Remembering Howard Zinn, Historian and Activist

2 02 2010

A statement from my friends at the ANSWER Coalition:

The ANSWER Coalition joins with the anti-war and progressive movement worldwide in mourning the loss of historian and activist Howard Zinn, who died Wednesday at the age of 87. While we extend our deepest condolences to his friends and family, we also note that his 87 years constituted one proud, unceasing effort in the fight for justice.

We know further, that while Prof. Zinn may be gone, his books, which have opened so many eyes and minds to the hidden history of the United States, will continue to inspire generations of activists to come. It is no accident that each year the sales of his People’s History of the United States continued to outpace the prior year’s sales (a nearly unprecedented feat in book publishing).

His intellectual and historical contributions are only one part of Professor Zinn’s life and legacy. Indeed, he learned about history by taking part in it. Professor Zinn became involved in the struggle for justice in the 1950s, as the modern Civil Rights Movement was beginning to grow in the Deep South. As a professor at Spelman, he lent his advice and support to the Student Non-violent Coordinating Committee (SNCC), the youth movement that was taking bold action against Jim Crow. While his activism ultimately cost him his job, Prof. Zinn recalled that he “learned more from [his] students than [his] students learned from [him.]”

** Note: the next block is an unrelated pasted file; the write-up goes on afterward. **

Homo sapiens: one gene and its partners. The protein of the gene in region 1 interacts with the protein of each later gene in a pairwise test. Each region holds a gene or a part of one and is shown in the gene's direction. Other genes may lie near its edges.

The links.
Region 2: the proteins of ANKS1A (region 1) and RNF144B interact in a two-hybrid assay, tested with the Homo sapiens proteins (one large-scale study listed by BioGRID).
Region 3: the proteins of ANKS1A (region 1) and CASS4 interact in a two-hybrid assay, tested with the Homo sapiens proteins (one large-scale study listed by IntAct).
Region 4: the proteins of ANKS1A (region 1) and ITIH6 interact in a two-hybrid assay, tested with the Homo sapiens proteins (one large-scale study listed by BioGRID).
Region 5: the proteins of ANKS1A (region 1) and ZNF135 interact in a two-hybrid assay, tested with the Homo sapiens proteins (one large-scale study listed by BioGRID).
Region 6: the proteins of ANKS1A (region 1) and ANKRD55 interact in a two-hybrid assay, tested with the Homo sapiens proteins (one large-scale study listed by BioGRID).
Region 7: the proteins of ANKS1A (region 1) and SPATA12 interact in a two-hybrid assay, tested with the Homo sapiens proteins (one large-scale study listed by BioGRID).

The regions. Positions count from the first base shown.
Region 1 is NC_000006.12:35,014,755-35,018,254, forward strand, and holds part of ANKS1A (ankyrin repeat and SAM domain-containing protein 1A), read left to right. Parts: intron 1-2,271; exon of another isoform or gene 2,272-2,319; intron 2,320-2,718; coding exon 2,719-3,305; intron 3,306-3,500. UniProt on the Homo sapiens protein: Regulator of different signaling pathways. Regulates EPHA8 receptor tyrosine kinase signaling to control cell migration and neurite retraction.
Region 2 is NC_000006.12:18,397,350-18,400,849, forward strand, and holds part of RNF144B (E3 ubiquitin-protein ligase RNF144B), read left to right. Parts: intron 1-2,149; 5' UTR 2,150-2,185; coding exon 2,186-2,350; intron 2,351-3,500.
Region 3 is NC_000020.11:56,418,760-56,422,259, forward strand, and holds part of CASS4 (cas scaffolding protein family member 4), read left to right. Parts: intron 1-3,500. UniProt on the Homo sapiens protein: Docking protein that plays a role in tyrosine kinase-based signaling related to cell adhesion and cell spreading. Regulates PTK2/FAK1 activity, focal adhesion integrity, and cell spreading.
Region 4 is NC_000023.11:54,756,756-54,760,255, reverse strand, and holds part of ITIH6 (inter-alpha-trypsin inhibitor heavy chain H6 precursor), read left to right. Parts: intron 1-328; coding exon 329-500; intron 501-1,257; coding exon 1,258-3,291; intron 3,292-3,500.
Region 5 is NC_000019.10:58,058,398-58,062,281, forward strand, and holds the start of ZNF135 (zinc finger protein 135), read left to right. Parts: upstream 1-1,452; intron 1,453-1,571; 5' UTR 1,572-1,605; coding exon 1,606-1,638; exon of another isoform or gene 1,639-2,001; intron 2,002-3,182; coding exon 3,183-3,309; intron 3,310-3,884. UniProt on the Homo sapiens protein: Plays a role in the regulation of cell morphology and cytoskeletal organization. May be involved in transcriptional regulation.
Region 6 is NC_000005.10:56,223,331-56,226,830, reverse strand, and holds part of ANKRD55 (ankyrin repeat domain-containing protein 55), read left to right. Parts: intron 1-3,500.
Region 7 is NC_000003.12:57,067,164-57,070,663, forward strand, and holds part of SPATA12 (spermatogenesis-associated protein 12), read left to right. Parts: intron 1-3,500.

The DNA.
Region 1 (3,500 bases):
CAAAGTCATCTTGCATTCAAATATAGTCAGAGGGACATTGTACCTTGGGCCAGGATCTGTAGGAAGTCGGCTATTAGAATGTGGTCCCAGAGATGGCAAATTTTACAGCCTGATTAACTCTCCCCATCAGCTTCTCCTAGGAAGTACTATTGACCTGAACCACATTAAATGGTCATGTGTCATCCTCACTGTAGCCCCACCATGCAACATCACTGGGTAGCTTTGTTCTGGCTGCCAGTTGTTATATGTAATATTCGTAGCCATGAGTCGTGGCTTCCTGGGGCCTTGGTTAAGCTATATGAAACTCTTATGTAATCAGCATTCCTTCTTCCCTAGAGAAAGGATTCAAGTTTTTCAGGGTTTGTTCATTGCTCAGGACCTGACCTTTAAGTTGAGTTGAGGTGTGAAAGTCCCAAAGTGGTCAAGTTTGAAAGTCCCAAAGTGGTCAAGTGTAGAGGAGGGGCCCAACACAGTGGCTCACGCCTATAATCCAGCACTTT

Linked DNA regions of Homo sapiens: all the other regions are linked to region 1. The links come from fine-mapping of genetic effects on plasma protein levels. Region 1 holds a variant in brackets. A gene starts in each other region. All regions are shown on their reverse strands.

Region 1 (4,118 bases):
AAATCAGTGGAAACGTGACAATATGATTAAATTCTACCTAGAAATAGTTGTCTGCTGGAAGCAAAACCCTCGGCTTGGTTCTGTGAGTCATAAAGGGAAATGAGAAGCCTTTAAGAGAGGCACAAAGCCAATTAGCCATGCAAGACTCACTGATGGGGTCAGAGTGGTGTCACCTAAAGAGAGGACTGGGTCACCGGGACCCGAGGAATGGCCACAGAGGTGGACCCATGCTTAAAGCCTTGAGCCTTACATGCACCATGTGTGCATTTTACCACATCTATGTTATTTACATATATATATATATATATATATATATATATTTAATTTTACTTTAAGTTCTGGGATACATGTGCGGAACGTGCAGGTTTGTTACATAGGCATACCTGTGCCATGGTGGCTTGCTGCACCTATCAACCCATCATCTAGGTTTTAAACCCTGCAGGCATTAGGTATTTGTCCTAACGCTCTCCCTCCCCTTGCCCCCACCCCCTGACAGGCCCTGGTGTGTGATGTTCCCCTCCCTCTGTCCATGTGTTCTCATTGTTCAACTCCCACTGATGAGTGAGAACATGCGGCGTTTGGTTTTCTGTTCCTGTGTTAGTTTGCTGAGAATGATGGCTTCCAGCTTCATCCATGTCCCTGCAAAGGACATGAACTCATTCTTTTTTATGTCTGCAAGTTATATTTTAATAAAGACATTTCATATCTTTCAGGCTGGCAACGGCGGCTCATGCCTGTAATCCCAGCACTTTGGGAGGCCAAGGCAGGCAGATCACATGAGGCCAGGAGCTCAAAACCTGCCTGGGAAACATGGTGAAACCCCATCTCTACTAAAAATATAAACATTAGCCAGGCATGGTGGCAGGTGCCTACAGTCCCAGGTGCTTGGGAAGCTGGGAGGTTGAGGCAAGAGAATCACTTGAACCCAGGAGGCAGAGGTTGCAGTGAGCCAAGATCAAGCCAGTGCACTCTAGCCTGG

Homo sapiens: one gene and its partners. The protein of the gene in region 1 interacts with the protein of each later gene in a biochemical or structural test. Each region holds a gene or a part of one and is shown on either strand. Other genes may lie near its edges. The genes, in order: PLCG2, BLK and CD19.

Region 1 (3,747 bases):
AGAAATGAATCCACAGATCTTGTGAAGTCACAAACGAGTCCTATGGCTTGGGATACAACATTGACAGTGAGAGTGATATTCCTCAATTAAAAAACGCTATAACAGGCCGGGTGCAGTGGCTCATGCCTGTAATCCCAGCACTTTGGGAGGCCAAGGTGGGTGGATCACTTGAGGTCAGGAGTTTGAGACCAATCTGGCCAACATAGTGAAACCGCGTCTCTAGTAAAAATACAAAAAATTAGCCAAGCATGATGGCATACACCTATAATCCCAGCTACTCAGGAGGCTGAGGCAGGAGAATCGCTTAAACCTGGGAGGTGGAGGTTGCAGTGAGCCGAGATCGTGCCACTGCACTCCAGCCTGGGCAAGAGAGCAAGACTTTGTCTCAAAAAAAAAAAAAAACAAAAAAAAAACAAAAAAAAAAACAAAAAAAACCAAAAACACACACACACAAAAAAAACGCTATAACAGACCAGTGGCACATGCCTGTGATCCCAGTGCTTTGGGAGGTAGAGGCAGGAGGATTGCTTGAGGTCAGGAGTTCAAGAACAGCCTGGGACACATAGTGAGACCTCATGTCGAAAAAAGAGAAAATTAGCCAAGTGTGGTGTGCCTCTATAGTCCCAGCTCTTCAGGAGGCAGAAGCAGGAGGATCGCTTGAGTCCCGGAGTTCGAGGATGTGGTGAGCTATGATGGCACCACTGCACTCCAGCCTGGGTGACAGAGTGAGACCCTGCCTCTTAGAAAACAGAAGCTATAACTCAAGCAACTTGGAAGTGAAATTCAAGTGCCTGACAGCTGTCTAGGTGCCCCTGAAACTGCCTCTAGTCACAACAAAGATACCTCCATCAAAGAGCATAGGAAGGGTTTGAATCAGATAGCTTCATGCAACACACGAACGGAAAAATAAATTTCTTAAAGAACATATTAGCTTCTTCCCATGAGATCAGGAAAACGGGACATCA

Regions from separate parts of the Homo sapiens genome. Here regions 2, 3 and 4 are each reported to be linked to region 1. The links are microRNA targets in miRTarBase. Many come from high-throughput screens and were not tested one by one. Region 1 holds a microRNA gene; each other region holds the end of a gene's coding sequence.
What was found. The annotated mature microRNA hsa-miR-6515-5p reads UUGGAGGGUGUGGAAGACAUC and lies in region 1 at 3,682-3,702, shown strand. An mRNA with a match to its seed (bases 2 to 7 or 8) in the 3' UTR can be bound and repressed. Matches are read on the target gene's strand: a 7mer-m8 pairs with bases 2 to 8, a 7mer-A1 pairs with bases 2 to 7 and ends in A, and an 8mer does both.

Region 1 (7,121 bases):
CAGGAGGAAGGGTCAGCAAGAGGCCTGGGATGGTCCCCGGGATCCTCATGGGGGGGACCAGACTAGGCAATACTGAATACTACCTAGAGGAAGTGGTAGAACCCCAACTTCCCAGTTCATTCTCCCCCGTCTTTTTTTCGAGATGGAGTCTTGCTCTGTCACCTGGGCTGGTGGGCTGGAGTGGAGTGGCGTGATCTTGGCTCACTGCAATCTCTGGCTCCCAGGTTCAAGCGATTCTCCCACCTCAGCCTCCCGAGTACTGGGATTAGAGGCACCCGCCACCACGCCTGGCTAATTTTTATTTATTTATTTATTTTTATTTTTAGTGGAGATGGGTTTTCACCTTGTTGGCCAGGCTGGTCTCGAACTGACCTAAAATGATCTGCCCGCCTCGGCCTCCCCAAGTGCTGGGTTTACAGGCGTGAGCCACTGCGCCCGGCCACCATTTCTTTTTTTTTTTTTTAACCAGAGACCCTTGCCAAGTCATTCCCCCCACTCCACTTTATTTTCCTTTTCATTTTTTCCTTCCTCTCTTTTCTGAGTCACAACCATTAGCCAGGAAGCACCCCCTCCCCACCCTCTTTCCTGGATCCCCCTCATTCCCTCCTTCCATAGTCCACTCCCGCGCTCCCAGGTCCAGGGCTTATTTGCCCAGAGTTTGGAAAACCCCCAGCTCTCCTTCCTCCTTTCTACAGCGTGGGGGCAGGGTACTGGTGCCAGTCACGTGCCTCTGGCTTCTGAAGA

Prof. Zinn dedicated the next half-century to opposing militarism and war abroad, and injustice at home. He practiced what he preached, frequently joining the picket lines of striking workers and lending his voice to the anti-war movement.

In 2007, in a statement for the ANSWER website, Prof. Zinn wrote: “I’ll be marching March 17th, with my wife, with friends, to express our solidarity with all those people, all over the country, who demand that the United States bring our troops back from Iraq. We need to make clear to the Democrats in Congress that we expect bold action from them to stop the war, to save the lives of Americans and Iraqis, and use the enormous sums wasted on war to serve the needs of the people.”

Howard Zinn endorsed and worked with the anti-war movement to build the strongest opposition to the Iraq invasion and other colonial-type wars. On March 20, when tens of thousands march together we will honor the work, the legacy and the example of Howard Zinn.

Indeed, this is how we will be honoring the life and legacy of Howard Zinn: by building the movement and protests that he always approached with so much energy and enthusiasm.

Long live Howard Zinn, activist and people’s historian!



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